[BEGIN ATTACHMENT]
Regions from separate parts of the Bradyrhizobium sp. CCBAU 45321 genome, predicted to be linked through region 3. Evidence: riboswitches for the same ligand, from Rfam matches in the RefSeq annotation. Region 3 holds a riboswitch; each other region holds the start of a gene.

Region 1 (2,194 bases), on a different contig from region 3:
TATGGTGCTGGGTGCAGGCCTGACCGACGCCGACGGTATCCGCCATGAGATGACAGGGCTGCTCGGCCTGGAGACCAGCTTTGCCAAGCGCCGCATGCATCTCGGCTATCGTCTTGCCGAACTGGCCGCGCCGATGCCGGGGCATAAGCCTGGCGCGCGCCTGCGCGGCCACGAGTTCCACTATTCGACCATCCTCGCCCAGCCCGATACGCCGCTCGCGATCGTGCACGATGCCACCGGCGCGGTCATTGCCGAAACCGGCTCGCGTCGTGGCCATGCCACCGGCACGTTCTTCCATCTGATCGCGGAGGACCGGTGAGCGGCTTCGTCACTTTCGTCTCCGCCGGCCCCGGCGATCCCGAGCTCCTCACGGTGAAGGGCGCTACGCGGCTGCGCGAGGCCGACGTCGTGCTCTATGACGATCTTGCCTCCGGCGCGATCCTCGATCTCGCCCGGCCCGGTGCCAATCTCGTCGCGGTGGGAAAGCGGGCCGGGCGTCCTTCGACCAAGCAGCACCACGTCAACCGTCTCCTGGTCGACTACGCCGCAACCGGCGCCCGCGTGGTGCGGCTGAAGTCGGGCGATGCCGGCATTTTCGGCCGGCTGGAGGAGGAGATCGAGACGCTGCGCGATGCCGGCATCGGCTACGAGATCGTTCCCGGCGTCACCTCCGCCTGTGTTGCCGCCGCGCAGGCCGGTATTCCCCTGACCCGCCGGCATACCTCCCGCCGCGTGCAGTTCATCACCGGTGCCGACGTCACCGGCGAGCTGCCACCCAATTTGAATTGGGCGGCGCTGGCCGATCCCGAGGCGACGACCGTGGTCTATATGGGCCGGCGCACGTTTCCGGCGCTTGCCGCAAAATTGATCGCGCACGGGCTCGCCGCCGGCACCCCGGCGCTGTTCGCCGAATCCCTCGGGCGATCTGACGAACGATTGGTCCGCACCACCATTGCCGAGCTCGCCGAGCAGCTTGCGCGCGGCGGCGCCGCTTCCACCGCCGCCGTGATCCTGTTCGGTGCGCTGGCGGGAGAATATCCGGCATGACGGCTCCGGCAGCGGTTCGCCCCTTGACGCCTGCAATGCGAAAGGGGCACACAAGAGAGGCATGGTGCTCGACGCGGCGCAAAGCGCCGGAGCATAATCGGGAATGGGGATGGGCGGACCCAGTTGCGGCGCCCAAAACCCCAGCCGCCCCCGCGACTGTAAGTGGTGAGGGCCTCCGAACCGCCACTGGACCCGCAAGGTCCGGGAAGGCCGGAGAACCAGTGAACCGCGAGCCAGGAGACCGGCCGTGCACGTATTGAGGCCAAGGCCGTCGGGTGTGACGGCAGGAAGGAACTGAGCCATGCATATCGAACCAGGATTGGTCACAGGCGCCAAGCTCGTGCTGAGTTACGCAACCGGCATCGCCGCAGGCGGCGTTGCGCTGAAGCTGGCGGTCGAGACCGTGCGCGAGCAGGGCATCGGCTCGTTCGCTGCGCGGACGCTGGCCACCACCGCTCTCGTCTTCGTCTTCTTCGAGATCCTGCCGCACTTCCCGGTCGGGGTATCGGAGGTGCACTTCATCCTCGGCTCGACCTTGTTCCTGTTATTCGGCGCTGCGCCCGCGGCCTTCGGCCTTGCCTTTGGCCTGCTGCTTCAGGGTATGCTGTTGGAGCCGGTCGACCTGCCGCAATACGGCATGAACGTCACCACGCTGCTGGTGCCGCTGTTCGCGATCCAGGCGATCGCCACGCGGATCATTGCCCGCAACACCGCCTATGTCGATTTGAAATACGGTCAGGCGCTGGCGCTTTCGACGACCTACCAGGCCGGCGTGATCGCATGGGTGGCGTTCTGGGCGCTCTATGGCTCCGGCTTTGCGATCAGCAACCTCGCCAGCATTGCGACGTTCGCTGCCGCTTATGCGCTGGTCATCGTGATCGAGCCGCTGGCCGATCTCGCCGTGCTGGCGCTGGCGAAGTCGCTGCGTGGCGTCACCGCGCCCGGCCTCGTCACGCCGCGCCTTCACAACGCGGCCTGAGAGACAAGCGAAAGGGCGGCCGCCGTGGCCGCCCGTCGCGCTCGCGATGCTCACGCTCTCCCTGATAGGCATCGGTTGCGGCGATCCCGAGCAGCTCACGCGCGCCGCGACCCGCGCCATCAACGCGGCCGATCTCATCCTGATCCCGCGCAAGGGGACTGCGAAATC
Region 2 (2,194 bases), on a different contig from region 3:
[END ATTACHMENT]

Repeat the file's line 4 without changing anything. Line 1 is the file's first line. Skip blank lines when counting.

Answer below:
Region 2 (2,194 bases), on a different contig from region 3: